Long before Lucius Q.C. Lamar became a prominent American political figure, there was Lucius Quintius Cincinnatus Elmer, a historian, and politician from New Jersey. Born in Bridgeton, New Jersey on February 3, 1793, Elmer lived a long life, dying one month after his 90th birthday on March 11, 1883, in the town in which he was born. He was the son of General Ebenezer Elmer (1751 through 1843) a prominent New Jersey physician, military figure, and member of the U.S. House of Representatives from 1801 through 07.
Elmer attended private schools in the Bridgeton area and graduated from the University of Pennsylvania at Philadelphia. He married Philadelphia native Catherine Hay in 1818 and four daughters were born to this couple over eight years time. They are listed as follows: Hannah (1819 through 1882), Caroline (1821 through 1911), Catherine (1825 through 1914), and Mary (1827 through 1914).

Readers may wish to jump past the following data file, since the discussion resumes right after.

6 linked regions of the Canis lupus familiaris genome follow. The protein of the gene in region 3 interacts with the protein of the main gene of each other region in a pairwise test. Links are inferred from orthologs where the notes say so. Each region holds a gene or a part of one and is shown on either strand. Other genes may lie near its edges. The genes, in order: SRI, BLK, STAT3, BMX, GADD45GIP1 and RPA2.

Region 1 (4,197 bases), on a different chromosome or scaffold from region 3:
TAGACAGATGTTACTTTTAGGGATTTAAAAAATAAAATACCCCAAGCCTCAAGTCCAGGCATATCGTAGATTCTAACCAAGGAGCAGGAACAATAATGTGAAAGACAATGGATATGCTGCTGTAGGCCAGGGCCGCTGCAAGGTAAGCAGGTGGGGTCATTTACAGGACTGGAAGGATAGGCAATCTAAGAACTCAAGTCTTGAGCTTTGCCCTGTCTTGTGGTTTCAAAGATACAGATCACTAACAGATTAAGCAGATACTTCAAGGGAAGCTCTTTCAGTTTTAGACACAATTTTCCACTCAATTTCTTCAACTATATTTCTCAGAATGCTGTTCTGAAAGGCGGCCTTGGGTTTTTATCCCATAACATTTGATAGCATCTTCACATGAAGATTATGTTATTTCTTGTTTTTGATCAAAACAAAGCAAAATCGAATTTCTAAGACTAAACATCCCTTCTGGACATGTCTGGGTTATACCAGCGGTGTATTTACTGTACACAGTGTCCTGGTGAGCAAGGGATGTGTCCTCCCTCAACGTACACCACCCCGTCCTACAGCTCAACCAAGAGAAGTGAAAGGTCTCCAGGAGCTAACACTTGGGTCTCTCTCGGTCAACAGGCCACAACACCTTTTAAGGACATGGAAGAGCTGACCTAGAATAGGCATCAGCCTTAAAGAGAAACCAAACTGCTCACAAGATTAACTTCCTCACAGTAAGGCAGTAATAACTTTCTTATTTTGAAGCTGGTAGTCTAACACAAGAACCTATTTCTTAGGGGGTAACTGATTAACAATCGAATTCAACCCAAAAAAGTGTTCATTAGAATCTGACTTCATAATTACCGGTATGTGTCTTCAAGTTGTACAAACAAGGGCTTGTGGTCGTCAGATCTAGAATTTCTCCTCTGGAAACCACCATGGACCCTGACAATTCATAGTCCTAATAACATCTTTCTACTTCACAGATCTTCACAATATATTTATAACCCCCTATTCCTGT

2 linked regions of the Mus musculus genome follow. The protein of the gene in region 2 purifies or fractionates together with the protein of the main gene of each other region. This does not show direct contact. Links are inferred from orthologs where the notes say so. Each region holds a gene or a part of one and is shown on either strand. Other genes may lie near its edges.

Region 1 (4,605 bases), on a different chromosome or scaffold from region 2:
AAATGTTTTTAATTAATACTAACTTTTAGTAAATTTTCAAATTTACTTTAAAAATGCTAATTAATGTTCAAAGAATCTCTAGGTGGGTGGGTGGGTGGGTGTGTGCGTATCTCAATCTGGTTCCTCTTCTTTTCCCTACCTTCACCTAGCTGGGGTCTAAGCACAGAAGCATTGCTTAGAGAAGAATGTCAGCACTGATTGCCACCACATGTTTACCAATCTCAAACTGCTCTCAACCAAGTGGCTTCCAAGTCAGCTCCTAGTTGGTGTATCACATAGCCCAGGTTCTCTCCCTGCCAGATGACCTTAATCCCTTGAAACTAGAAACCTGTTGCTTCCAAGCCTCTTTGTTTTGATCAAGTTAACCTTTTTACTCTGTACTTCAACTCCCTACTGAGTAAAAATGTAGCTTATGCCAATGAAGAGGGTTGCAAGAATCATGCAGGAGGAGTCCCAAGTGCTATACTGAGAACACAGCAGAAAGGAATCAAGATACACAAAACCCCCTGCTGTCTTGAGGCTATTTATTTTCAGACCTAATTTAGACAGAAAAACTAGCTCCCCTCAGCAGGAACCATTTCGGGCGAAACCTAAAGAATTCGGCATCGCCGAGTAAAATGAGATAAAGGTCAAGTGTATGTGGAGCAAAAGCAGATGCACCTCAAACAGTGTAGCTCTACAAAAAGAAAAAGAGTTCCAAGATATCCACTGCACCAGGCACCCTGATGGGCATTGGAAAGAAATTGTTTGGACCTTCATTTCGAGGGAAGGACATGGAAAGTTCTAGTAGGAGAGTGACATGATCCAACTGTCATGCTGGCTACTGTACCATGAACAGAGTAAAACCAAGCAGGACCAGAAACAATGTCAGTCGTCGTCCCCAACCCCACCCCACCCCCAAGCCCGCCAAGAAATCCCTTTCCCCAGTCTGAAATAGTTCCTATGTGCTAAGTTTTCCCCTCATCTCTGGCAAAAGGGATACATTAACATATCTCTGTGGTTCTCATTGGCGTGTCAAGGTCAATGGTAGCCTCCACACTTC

L.Q.C. Elmer was also a veteran of the War of 1812, serving as a lieutenant of artillery in the New Jersey state militia. Elmer earned his law degree in 1815 and in 1820 was elected to the New Jersey State Assembly, serving here until 1823. In his last year of service in the State Assembly, Elmer was elected as its Speaker. In the following year, Elmer was named U.S. Attorney for the District of New Jersey and served five years in that office (1824 through 1829).
In 1843, Elmer was elected to the U.S. House of Representatives from New Jersey, where he served for one term. He was defeated for reelection in 1845 by fellow Bridgeton resident James Giles Hampton (1814 through 1861). After leaving Congress, Elmer experienced further political success when he was elected to the post of Attorney General of New Jersey, serving in this post from 1850 through 1852. In his last year as Attorney General, Elmer was appointed to a seat on the New Jersey State Supreme Court, serving as an Associate Justice from 1852 through 1859, and 1861 through 1869.